Friday, January 04, 2008

Nepal Publicity?

It’s been all over the Internet already – but I couldn’t resist (since I just ran across this).

As reported by Reuters here, officials at Nepal Airlines sacrificed a pair of goats to help solve a technical problem with one of its Boeing 757-200 aircraft. (The national flag carrier has two of these.) “The snag in the plane has now been fixed and the aircraft has resumed its flights,” according to an airline official quoted by Reuters. No one has revealed the nature of the technical problem.

It’s important to note that Nepal Airlines was propitiating Akash Bhairab, the Hindu sky god, by sacrificing the goats. Because it has been so widely reported as a news oddity, why am I bringing this up now, four months after it was originally reported?

I haven’t seen that the goat sacrifice has had much of an impact on the brand itself. (Well, aside from the reaction from PETA.) On the other hand, it isn’t what you’d call a major brand – not with just two B-757s and seven DeHavilland Twin Otters.

Still, it’s a 50-year-old brand. It deserves some respect. If I had any connection with Nepal whatsoever, I’d pitch in. Why? Because there’s an opportunity to create a cross-cultural experience that has been ignored by the bloggers and the news bureaus.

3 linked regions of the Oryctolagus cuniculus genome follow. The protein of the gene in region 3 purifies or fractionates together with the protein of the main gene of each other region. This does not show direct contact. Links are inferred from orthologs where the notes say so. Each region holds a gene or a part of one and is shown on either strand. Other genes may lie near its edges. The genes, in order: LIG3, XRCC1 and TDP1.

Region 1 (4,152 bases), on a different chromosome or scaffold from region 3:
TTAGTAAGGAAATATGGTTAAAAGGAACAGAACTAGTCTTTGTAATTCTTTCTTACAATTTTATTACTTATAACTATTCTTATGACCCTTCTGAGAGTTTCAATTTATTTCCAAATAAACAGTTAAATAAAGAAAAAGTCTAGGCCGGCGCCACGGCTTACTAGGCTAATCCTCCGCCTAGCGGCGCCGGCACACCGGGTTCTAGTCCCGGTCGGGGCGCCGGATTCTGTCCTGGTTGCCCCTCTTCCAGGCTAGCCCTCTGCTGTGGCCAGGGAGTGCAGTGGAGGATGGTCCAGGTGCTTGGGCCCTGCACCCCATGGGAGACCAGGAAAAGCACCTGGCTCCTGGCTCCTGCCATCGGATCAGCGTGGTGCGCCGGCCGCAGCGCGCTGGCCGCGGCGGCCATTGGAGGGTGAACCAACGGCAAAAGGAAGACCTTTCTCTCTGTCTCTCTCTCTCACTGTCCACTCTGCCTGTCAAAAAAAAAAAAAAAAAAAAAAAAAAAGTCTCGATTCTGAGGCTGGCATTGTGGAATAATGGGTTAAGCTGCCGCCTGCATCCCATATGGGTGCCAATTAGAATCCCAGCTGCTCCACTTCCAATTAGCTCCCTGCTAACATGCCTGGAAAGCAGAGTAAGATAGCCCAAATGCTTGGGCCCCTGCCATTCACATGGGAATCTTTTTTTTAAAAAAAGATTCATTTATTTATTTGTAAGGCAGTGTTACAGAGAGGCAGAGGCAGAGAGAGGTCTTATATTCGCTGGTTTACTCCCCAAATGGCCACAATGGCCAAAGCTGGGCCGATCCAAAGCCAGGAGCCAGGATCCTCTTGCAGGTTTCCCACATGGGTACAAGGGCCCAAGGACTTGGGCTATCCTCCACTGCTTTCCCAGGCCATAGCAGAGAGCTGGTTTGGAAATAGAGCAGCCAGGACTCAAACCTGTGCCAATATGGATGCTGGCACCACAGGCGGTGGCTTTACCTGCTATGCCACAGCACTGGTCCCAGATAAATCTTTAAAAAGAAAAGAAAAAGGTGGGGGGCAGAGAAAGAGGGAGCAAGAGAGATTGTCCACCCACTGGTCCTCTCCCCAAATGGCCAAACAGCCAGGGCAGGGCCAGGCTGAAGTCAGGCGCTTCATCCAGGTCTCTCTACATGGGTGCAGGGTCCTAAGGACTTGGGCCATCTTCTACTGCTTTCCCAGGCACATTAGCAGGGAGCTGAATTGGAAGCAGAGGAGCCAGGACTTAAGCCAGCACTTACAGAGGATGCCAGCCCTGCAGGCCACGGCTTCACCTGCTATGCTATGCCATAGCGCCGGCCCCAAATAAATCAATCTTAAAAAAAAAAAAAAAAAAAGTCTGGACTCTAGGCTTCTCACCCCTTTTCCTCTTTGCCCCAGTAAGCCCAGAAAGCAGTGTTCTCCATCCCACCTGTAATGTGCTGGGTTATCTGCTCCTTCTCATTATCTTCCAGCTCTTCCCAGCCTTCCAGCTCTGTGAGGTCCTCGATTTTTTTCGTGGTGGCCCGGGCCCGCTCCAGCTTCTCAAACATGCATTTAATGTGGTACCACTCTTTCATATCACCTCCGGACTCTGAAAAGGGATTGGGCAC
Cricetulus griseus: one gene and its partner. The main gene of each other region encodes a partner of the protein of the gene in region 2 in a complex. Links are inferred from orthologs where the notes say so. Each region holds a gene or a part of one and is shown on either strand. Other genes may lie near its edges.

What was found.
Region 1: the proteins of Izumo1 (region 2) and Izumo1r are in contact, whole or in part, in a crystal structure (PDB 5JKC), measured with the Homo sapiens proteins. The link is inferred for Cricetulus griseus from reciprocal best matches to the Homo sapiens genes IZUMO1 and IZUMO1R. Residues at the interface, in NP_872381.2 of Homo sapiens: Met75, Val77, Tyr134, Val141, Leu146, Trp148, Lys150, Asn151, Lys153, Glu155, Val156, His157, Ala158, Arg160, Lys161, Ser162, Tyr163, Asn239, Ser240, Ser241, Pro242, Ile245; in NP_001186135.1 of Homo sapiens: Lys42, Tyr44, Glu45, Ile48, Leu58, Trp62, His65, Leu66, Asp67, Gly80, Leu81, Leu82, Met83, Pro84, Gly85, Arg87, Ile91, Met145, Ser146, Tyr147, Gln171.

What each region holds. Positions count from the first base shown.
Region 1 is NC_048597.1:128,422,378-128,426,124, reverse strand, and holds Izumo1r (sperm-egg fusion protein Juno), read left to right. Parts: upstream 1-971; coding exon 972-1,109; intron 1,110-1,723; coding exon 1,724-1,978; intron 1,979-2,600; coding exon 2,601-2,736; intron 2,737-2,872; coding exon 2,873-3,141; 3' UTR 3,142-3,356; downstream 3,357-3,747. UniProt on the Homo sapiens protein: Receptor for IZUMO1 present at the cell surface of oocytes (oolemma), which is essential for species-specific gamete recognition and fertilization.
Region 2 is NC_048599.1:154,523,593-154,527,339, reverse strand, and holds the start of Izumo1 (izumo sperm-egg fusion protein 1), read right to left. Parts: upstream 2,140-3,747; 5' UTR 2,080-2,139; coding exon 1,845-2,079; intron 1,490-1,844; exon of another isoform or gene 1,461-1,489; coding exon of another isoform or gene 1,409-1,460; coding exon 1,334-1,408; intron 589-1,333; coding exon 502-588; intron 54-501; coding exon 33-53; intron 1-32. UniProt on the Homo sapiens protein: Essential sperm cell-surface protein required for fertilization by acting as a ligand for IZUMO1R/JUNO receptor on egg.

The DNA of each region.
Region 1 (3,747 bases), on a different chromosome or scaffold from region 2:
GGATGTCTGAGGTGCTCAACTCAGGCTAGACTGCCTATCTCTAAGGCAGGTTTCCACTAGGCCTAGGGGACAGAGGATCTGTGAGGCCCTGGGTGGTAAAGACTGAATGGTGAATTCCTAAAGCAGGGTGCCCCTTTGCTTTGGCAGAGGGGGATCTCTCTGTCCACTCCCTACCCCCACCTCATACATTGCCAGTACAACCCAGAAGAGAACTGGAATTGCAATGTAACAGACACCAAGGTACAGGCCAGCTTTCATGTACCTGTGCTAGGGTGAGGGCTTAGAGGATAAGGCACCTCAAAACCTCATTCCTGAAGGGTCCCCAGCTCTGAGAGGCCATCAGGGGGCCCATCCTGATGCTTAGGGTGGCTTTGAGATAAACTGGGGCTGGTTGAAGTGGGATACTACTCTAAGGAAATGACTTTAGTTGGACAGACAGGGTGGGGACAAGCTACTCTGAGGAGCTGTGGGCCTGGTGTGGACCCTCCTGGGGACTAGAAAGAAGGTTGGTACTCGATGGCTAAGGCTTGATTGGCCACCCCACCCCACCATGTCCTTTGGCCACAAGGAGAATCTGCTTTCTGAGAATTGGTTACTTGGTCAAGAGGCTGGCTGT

Think of this, then, as a PR test case. Perhaps the Nepal Airlines people felt that this kind of religious practice is so common that it didn’t deserve notice. But the story’s obviously made its way around the world – and has had a modest but still negative impact on the airline’s reputation.

What would a good PR practitioner do? What would you do (instead of making fun of the Nepalese) to help build the brand with this goat story? Any answers from public relations professionals would be welcome – because, as the airline’s slogan says, “there is no place on this Earth like Nepal” and it deserves a fair shake.

1 comment:

Karen Blanchard, APR said...

This reminds me of the Atlanta, GA drought earlier this year, when the government official turned to the amores of locals by holding a prayer session.

And, of course, it then rained. And, apparently the Nepal airline resolved its mechanical issue without incident (other than the goat sacrifice).

Besides, when in Nepal...